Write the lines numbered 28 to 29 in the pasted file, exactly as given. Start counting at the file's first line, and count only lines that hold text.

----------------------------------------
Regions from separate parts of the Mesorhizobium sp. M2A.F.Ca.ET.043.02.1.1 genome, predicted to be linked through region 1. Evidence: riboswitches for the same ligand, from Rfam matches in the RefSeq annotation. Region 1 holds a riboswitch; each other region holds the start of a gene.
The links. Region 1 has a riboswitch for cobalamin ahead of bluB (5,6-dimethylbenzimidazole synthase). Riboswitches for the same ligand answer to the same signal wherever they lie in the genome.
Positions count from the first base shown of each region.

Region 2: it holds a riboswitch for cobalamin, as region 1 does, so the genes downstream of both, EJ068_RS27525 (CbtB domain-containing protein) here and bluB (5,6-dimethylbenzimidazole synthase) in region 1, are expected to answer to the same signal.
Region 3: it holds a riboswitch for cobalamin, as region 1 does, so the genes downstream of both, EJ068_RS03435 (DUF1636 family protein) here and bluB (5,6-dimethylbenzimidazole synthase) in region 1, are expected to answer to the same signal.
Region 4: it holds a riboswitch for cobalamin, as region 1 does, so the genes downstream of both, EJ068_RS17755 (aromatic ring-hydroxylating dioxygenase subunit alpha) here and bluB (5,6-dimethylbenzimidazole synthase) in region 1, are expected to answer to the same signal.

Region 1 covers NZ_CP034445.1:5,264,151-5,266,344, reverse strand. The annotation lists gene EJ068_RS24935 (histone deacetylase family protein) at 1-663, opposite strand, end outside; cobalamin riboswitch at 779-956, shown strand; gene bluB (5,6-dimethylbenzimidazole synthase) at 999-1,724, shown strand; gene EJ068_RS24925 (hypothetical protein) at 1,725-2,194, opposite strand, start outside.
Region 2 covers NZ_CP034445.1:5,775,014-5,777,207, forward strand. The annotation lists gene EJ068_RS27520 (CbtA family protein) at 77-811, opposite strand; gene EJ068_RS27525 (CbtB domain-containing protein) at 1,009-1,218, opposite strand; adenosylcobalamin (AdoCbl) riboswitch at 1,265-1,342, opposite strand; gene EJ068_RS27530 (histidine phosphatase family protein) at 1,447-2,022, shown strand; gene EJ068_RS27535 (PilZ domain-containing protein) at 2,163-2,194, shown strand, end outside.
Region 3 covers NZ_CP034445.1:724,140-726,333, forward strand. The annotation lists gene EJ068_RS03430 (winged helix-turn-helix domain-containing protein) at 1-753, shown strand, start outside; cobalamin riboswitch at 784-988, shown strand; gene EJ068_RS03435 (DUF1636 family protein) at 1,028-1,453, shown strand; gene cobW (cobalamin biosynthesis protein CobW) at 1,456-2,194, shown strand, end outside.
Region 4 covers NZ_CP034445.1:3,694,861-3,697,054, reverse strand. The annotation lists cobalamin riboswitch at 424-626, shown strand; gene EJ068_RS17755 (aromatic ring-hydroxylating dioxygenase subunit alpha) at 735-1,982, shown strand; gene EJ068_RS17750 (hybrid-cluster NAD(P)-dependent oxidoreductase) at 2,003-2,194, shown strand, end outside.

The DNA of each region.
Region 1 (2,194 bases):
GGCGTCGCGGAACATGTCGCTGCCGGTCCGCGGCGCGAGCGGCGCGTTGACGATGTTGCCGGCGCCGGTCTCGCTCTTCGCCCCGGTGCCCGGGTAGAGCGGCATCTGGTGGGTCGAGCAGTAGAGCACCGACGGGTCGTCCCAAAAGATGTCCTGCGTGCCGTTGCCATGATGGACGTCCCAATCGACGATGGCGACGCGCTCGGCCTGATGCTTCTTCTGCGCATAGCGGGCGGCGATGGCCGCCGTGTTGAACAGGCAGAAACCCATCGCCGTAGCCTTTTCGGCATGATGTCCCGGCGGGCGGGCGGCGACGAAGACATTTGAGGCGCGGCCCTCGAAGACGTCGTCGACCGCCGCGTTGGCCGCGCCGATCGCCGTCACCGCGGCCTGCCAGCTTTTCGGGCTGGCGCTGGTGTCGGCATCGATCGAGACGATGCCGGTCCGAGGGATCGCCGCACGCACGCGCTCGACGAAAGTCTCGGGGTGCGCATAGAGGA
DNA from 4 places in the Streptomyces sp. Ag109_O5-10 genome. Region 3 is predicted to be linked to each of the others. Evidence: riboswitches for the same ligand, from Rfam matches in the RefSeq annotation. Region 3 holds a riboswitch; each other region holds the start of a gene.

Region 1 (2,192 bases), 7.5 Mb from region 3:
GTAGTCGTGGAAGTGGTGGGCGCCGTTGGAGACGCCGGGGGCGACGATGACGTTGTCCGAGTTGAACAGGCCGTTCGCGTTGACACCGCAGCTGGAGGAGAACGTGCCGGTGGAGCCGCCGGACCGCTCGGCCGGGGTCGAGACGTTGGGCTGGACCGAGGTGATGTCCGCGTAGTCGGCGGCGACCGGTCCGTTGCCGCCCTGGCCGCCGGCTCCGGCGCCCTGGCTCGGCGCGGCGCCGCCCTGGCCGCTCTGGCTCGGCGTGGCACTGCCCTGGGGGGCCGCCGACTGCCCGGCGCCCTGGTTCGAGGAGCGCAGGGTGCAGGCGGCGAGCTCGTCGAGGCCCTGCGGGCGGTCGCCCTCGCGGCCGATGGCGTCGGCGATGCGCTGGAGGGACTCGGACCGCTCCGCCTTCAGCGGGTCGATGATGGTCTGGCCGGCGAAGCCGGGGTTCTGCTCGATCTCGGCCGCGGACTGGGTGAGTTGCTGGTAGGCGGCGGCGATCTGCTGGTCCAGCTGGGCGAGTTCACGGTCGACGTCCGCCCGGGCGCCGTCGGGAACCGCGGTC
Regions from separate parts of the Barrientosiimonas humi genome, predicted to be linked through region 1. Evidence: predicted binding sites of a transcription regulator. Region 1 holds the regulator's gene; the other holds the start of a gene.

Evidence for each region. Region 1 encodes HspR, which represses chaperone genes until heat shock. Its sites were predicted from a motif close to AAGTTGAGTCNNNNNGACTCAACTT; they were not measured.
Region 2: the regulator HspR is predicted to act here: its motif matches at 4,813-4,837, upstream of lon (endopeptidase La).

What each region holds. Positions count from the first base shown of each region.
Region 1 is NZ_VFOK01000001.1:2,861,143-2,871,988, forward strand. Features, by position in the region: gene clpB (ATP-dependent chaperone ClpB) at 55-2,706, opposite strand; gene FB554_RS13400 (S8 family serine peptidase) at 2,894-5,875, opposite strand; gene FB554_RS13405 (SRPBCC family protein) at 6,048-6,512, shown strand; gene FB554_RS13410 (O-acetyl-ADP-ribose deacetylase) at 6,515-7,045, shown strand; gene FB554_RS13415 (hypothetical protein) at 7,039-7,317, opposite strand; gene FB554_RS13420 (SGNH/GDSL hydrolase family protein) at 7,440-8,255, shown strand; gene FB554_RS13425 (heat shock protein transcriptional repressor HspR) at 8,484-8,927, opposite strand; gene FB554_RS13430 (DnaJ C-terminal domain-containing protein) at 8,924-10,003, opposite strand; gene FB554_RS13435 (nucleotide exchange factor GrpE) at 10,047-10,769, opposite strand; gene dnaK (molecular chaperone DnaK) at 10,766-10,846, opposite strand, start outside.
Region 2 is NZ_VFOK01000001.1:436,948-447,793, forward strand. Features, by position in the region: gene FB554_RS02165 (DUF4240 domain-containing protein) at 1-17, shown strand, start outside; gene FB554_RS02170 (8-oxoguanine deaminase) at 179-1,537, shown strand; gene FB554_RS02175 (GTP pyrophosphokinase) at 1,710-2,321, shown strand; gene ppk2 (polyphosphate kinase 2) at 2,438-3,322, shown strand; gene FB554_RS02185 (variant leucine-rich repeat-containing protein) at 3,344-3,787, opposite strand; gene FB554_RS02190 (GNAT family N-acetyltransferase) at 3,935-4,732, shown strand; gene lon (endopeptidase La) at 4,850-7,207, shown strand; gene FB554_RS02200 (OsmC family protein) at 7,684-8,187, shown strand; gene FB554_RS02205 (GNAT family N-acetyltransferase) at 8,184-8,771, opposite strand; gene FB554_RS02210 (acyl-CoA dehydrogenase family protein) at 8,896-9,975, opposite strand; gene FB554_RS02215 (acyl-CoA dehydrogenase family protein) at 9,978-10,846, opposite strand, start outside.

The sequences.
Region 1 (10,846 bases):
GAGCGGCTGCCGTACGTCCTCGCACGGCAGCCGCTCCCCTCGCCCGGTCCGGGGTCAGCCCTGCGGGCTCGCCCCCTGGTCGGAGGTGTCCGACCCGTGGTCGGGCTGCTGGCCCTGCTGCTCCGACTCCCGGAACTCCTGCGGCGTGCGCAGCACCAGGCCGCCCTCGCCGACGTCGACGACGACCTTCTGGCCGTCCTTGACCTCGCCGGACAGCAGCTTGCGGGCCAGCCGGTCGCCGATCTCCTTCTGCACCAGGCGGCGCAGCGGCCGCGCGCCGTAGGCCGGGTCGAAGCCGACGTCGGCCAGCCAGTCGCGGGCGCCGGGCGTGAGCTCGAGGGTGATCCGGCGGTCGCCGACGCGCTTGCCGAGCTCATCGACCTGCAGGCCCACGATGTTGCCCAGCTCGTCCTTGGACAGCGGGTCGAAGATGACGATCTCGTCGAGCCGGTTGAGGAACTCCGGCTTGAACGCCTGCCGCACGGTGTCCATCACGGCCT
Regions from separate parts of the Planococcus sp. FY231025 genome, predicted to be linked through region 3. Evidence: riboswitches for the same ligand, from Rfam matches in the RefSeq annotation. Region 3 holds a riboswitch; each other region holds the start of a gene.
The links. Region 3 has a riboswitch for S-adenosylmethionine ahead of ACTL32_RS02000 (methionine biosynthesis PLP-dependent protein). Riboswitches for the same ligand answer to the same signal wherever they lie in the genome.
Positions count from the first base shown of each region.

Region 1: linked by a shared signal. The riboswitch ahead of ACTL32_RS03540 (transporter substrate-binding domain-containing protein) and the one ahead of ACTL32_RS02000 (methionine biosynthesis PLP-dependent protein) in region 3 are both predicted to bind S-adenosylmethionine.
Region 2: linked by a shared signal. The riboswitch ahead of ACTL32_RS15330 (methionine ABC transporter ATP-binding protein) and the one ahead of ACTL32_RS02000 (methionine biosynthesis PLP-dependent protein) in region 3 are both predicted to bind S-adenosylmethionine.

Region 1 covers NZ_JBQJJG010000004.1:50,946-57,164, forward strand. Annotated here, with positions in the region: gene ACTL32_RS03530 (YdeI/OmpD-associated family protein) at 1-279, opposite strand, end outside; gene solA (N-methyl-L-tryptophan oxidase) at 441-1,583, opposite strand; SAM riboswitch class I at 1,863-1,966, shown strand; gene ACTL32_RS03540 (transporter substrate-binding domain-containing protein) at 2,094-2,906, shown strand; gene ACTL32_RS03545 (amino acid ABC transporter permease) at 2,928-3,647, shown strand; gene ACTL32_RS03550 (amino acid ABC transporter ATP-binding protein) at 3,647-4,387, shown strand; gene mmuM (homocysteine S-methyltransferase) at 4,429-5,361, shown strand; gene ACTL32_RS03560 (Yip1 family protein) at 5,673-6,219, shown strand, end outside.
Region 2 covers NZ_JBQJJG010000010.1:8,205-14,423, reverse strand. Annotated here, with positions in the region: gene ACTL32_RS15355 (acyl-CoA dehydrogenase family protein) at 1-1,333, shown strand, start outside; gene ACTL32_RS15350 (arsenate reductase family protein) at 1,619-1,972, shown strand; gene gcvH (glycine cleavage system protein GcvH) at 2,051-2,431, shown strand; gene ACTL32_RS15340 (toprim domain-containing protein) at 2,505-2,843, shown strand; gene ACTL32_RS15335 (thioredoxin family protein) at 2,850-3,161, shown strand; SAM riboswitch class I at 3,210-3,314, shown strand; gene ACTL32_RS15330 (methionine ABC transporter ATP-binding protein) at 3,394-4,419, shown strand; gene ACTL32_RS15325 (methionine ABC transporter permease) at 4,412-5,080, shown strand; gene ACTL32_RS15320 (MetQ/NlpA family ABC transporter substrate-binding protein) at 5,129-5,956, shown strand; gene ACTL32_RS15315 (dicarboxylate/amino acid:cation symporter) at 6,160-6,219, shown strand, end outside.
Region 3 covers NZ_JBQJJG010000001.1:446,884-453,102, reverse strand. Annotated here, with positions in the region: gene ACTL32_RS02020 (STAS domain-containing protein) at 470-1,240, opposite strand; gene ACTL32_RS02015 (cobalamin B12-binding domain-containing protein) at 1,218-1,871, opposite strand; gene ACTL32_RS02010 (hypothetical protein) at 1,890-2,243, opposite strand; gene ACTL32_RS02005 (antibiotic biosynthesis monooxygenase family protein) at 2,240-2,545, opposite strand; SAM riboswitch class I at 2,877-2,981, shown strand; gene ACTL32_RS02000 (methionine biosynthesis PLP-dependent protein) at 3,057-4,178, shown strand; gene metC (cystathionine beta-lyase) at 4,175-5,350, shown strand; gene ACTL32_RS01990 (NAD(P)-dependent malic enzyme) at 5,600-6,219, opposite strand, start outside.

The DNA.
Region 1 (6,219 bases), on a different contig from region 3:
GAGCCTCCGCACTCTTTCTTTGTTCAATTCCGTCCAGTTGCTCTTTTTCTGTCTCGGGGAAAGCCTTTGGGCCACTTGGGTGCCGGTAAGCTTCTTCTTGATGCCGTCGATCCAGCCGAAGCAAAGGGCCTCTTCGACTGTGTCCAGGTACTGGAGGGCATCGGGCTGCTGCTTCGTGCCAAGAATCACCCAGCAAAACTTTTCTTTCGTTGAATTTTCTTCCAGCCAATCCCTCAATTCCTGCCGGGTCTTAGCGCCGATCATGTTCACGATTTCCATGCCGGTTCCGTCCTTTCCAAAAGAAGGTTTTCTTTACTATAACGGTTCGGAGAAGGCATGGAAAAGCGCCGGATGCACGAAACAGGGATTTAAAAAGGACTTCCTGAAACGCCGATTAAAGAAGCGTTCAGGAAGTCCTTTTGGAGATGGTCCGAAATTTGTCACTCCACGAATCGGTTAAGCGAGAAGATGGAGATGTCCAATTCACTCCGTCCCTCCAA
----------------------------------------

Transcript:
Positions count from the first base shown of each region.

Region 1: linked by a shared signal. The riboswitch ahead of ACTL32_RS03540 (transporter substrate-binding domain-containing protein) and the one ahead of ACTL32_RS02000 (methionine biosynthesis PLP-dependent protein) in region 3 are both predicted to bind S-adenosylmethionine.